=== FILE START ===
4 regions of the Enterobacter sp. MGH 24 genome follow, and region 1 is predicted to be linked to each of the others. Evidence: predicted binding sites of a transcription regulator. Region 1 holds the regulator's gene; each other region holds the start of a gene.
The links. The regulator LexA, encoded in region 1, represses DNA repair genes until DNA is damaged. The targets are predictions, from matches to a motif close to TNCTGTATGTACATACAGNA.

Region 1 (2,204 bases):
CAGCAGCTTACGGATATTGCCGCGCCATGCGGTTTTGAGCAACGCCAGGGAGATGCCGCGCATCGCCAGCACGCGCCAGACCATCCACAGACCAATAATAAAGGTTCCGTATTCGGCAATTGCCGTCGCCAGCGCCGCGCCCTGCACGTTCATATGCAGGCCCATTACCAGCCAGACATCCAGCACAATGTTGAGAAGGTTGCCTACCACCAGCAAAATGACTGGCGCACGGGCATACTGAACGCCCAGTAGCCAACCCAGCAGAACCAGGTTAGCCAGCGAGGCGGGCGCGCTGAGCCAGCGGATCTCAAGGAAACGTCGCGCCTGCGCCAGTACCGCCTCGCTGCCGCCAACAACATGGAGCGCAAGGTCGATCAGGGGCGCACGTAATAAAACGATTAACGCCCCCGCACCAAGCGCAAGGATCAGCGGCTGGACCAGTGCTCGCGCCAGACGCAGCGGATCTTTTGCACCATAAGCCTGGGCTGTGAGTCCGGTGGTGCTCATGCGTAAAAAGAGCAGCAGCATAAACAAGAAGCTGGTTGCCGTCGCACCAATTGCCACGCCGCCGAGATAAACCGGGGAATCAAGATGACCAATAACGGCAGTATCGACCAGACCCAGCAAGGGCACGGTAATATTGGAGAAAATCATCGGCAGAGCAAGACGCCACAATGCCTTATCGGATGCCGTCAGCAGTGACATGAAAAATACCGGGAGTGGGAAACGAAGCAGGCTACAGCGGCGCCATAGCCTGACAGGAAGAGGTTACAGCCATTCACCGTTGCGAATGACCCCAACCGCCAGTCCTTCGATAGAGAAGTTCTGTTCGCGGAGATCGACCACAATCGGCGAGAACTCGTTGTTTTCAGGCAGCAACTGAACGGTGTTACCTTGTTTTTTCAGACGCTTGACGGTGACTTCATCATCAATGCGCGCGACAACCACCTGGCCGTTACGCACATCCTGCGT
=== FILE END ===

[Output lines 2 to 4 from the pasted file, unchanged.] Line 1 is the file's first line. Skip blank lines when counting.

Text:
The links. The regulator LexA, encoded in region 1, represses DNA repair genes until DNA is damaged. The targets are predictions, from matches to a motif close to TNCTGTATGTACATACAGNA.

Region 1 (2,204 bases):
CAGCAGCTTACGGATATTGCCGCGCCATGCGGTTTTGAGCAACGCCAGGGAGATGCCGCGCATCGCCAGCACGCGCCAGACCATCCACAGACCAATAATAAAGGTTCCGTATTCGGCAATTGCCGTCGCCAGCGCCGCGCCCTGCACGTTCATATGCAGGCCCATTACCAGCCAGACATCCAGCACAATGTTGAGAAGGTTGCCTACCACCAGCAAAATGACTGGCGCACGGGCATACTGAACGCCCAGTAGCCAACCCAGCAGAACCAGGTTAGCCAGCGAGGCGGGCGCGCTGAGCCAGCGGATCTCAAGGAAACGTCGCGCCTGCGCCAGTACCGCCTCGCTGCCGCCAACAACATGGAGCGCAAGGTCGATCAGGGGCGCACGTAATAAAACGATTAACGCCCCCGCACCAAGCGCAAGGATCAGCGGCTGGACCAGTGCTCGCGCCAGACGCAGCGGATCTTTTGCACCATAAGCCTGGGCTGTGAGTCCGGTGGTGCTCATGCGTAAAAAGAGCAGCAGCATAAACAAGAAGCTGGTTGCCGTCGCACCAATTGCCACGCCGCCGAGATAAACCGGGGAATCAAGATGACCAATAACGGCAGTATCGACCAGACCCAGCAAGGGCACGGTAATATTGGAGAAAATCATCGGCAGAGCAAGACGCCACAATGCCTTATCGGATGCCGTCAGCAGTGACATGAAAAATACCGGGAGTGGGAAACGAAGCAGGCTACAGCGGCGCCATAGCCTGACAGGAAGAGGTTACAGCCATTCACCGTTGCGAATGACCCCAACCGCCAGTCCTTCGATAGAGAAGTTCTGTTCGCGGAGATCGACCACAATCGGCGAGAACTCGTTGTTTTCAGGCAGCAACTGAACGGTGTTACCTTGTTTTTTCAGACGCTTGACGGTGACTTCATCATCAATGCGCGCGACAACCACCTGGCCGTTACGCACATCCTGCGT